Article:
For Kiera Wilmot, life has lately been a bit of a rocket ship ride, and not in a good way. The 16-year-old Florida honor student made headlines recently when she ignited a chemical explosion on the grounds of her high school. Kiera was expelled and almost charged with a felony, but lately things are looking up. She’s been invited to attend NASA space camp, for free!
The incident happened in late April, when Kiera was accused of igniting the explosion, and under Zero Tolerance regulations, was arrested and suspended from school. Authorities dropped the criminal charges last week, but school officials are still debating whether Kiera will be allowed back to Bartow High School.
Marie Wilmot, a single mother to Kiera and her twin sister, Kayla, told ABC News, "Time will help I hope, it was devastating for me as a mother." Wilmot says she always encouraged Kiera and her twin sister, Kayla, to follow their passions, which in Kiera’s case was science.
On a bright note, in the middle of this terrible trial for the Wilmot family, they’ve received a wonderful surprise. Homer Hickam, a former lead astronaut trainer and a retired NASA employee who has worked for the U.S. Space Station, recently gave the family a generous gift, a full scholarship to the U.S. Space Academy’s Space Camp.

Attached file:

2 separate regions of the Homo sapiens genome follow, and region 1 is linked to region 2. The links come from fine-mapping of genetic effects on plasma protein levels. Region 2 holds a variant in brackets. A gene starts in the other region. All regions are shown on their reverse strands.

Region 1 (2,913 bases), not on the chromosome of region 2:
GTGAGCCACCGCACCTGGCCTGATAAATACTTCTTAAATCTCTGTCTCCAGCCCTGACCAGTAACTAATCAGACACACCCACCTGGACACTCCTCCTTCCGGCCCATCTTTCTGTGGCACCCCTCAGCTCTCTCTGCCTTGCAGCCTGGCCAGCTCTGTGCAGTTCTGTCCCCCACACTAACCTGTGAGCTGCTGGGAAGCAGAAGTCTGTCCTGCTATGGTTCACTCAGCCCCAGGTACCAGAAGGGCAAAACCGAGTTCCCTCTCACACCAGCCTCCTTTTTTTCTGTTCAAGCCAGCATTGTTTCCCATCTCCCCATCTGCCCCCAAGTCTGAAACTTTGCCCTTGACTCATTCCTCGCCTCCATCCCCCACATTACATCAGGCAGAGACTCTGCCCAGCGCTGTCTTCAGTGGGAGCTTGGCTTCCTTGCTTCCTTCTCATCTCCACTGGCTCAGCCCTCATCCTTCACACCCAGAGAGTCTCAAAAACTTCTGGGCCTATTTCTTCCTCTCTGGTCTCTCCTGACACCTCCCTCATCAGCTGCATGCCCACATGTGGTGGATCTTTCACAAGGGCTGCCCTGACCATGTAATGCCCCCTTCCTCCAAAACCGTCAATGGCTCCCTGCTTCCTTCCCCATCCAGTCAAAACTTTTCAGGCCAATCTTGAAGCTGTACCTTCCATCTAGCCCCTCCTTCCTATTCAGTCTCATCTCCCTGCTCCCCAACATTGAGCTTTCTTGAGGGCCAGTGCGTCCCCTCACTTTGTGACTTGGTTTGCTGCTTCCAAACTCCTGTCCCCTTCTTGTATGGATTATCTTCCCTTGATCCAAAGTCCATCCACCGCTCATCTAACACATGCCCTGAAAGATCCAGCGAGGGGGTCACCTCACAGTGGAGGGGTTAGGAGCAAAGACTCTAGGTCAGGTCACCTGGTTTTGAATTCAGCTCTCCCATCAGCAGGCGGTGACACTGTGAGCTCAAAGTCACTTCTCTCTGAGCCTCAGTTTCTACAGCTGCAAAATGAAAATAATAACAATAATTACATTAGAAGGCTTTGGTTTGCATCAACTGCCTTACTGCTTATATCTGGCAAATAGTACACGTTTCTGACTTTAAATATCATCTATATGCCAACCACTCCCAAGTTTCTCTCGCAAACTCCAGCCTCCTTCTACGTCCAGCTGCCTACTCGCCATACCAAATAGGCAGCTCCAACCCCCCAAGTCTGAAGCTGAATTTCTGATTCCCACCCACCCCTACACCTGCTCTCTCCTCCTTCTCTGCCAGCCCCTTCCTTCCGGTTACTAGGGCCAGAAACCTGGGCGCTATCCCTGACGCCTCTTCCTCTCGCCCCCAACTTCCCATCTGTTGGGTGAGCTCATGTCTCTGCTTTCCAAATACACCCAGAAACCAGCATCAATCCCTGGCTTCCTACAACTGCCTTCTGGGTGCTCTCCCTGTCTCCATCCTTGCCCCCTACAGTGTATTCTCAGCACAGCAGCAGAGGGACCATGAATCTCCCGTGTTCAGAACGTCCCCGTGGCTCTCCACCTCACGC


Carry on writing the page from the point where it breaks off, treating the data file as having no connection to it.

Why so generous? It seems the incident Kiera suffered struck a chord with Hickam. In the 1950s, he allegedly started a forest fire and was led away in handcuffs from his high school by police. Not having Zero Tolerance rules in place at the time, he was let go when his physics teacher and principal stuck up for him.
"I couldn't let this go without doing something," Hickam said. "I'm not a lawyer, but I could give her something that would encourage her. I've worked closely with the U.S. Space Academy, and so I purchased a scholarship for her."
But Hickam didn’t stop there. When he learned Kiera had a twin sister, he raised enough money so both girls could attend the camp. The twins will attend the five-night immersion program, which gives hand-on training in science, technology, and math, as well covering some of the emotional and physical components of astronaut training, in July.
The sisters are, of course, thrilled. Kiera said, "I'm really excited about going. Especially the zero gravity tank, I've always wanted to do that."
Retired from the space race, Hickam is now a writer. His works include his famous memoir Rocket Boys, which was later turned into the movie October Sky. He runs several scholarships for kids and plans to make the Space Academy scholarships an ongoing program.
Marie Wilmot will be joining the girls in Huntsville, relaxing while her daughters explore the program. At a press conference on Wednesday afternoon in Lakeland, Florida, the family stated that they are hopeful that Kiera will soon be allowed back to school. Wilmot also expressed her gratitude. "The way people have reached out, I wasn't expecting this kind of response. It is a blessing."
Source: ABC News
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